There has been a lot of talk over the last week of how COVID-19 might be the pivotal moment for remote working to really take off. China, Silicon Valley, Japan and even Italy are all adopting remote working at various degrees to limit the spreading of the virus. There is such excitement around remote work that brands like Zoom have seen their stock value climb up.
While I really hope people are right and we will see remote working remain relevant once the threat is removed, I cannot help but be skeptical because we have been here before.
Teleworking has been a perennial technology story for well over a generation. I’ve written about the idea since the late 1980s. One of the first posts on this site was Will bosses accept telecommuting?
Telework in 2000
In the run-up to the Sydney Olympics in 2000 I was working for The Australian Financial Review.
In Avoid the rush and take up teleworking I wrote about Sydney’s plan to keep workers from commenting into the city during the games. From memory there was a lot of extra traffic at the time, in part because businesses took precautions.
ORTA, the Olympic Roads and Transport Authority, is promoting teleworking as a strategy to help companies beat anticipated transport problems. Teleworking happens when people carry out work at a location other than their normal office, but remain linked to the office. The connection might be as simple as a phone or a fax, but increasingly it involves remote computers linking to an office network.
In practice, Sydney companies using teleworking as a temporary measure during the Olympics will continue functioning more or less as normal. In many cases their customer and suppliers will not notice much difference.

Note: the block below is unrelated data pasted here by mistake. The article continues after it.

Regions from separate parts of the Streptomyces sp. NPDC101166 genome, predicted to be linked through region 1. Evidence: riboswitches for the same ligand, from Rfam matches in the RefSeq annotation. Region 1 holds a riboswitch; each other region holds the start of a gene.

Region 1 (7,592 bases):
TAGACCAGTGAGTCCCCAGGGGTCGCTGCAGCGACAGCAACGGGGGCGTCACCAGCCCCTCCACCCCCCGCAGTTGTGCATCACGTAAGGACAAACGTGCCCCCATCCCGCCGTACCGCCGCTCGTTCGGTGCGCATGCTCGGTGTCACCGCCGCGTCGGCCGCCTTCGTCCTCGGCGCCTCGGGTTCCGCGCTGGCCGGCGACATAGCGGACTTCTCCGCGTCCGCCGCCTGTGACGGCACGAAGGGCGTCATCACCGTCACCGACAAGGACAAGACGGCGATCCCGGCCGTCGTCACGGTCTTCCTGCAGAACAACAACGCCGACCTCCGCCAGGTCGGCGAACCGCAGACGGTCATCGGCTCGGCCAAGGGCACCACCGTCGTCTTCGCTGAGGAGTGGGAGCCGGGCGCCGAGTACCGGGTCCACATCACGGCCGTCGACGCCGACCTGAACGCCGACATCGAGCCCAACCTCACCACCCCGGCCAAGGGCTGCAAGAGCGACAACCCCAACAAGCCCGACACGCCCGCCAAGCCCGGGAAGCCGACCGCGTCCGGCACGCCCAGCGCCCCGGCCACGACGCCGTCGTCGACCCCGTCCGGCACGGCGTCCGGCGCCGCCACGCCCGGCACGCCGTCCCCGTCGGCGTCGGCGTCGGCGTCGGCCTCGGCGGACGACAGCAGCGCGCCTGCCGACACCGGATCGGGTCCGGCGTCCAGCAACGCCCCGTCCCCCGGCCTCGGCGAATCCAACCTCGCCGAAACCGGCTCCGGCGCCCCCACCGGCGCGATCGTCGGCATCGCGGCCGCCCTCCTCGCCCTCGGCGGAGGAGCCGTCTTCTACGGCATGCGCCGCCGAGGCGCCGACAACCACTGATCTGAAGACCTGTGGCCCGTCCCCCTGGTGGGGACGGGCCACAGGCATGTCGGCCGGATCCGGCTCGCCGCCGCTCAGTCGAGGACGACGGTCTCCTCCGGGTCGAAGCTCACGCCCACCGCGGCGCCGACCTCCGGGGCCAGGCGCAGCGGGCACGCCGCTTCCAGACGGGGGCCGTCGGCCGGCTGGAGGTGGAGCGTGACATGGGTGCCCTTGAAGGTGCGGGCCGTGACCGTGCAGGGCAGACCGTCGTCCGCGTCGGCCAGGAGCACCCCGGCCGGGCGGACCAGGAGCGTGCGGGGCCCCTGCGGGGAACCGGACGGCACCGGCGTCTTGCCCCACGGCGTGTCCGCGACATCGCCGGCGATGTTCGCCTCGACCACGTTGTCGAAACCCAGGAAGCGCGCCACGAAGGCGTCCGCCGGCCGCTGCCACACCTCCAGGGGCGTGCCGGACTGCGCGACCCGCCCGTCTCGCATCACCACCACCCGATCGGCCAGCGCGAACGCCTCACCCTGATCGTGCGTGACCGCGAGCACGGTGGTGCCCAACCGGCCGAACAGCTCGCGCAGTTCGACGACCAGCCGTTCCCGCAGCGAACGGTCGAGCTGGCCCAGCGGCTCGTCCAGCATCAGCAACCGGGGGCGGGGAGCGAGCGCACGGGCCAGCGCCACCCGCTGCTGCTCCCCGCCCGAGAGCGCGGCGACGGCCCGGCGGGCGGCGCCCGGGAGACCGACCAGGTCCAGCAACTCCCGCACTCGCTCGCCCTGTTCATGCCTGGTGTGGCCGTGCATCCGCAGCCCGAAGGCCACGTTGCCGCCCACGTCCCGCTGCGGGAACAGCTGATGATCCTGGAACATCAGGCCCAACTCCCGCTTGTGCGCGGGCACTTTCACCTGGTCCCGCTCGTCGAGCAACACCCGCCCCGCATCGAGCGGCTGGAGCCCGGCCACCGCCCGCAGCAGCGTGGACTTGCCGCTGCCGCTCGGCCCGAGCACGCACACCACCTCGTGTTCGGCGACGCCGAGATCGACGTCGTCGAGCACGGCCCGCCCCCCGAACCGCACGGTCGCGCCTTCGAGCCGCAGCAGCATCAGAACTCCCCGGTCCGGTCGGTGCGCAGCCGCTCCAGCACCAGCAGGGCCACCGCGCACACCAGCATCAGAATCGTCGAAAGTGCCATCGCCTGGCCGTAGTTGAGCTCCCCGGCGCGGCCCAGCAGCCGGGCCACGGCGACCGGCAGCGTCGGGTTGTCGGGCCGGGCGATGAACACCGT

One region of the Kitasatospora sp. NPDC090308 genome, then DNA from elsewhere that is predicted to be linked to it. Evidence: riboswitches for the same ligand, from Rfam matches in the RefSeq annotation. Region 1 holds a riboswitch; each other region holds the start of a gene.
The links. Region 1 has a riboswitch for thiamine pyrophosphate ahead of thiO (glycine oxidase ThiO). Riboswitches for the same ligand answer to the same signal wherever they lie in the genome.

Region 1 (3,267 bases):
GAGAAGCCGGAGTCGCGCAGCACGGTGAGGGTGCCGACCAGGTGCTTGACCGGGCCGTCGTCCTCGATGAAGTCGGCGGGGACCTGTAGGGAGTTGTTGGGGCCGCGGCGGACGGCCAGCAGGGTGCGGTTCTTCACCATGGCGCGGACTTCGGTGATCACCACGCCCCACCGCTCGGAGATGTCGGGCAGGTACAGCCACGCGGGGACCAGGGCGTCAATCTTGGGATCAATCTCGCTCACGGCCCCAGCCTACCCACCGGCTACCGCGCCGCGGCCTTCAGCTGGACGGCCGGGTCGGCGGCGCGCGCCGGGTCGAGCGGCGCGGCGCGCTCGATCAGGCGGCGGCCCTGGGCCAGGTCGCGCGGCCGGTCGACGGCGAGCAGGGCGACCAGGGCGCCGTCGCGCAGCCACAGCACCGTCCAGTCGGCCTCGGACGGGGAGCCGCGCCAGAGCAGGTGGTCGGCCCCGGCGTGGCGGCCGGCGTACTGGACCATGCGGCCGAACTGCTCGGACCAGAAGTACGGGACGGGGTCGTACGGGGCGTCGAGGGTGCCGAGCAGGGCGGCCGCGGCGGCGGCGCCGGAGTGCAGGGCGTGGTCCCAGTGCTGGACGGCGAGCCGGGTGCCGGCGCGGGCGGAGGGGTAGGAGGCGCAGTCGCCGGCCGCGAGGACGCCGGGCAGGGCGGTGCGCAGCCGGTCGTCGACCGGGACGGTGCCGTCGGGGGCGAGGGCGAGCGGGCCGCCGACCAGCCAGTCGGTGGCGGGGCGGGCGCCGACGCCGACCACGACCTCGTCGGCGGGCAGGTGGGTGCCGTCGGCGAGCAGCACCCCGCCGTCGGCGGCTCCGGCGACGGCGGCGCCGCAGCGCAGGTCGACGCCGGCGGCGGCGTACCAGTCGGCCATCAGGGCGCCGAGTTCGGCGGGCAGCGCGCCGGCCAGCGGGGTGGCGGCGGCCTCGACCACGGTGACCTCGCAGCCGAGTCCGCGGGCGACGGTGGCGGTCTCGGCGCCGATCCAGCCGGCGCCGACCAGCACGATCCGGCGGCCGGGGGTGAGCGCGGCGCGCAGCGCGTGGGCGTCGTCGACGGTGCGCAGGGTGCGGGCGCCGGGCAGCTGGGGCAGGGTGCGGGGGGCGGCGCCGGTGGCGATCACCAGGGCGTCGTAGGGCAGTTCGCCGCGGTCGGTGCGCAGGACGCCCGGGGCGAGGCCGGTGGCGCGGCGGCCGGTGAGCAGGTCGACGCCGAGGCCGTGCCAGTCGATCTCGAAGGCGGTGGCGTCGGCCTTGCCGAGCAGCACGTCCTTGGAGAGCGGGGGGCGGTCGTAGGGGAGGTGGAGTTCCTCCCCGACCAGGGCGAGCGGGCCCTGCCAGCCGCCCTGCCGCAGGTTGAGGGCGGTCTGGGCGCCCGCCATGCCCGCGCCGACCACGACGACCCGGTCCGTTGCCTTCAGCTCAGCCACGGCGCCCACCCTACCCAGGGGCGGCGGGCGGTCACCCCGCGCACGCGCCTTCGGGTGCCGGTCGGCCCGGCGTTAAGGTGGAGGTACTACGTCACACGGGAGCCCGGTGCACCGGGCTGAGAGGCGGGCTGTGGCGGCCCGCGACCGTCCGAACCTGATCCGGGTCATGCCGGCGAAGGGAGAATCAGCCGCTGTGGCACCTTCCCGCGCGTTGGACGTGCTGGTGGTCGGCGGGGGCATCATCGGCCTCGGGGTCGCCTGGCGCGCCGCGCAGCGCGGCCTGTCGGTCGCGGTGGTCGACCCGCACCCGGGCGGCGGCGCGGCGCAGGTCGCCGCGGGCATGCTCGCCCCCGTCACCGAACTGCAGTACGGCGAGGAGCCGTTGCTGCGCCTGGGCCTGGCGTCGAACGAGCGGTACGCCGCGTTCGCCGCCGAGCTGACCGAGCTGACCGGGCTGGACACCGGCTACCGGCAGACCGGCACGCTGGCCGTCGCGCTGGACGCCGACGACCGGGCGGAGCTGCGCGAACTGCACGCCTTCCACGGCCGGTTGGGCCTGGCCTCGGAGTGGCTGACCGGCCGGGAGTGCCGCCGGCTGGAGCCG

This was such a long time ago that businesses still took fax machines seriously.
Better networks, better tools
With fast fibre networks, mobile phones, cellular networks, better software tools and better portable hardware, teleworking is so much easier today. Millions of people do it. It’s been part of my working life for 30 years. Yet it is still not as widespread as you might expect.
In the linked story Carolina Milanesi rightly says the technology is ready. Yet much of the time business culture isn’t prepared for remote working. She mentions trust as an issue.
Remote working needs trust
Trust isn’t a problem for consultants and other professionals who are paid for their output. It is an issue for command and control style managers. Those dinosaurs will need to give up some of their control as COVID-19 spreads.
The sad thing is that even if companies switch to remote working to get through a pandemic, or epidemic, there’s a good chance they’ll change back later. For years IBM encouraged employees to remote work, only to have second thoughts and drag everyone back to the office.
Another issue mentioned in the linked post is that remote employees can feel isolated. That needs to be managed. Bosses won’t be able to do much during enforced periods of teleworking in a pandemic or other crisis. At other times there need to be strategies to make sure people feel part of a team.
Telework was a technology story when I wrote about it in 2000. It isn’t any more, today it’s a management story. Management need to think more in terms of employee output and less about time serving.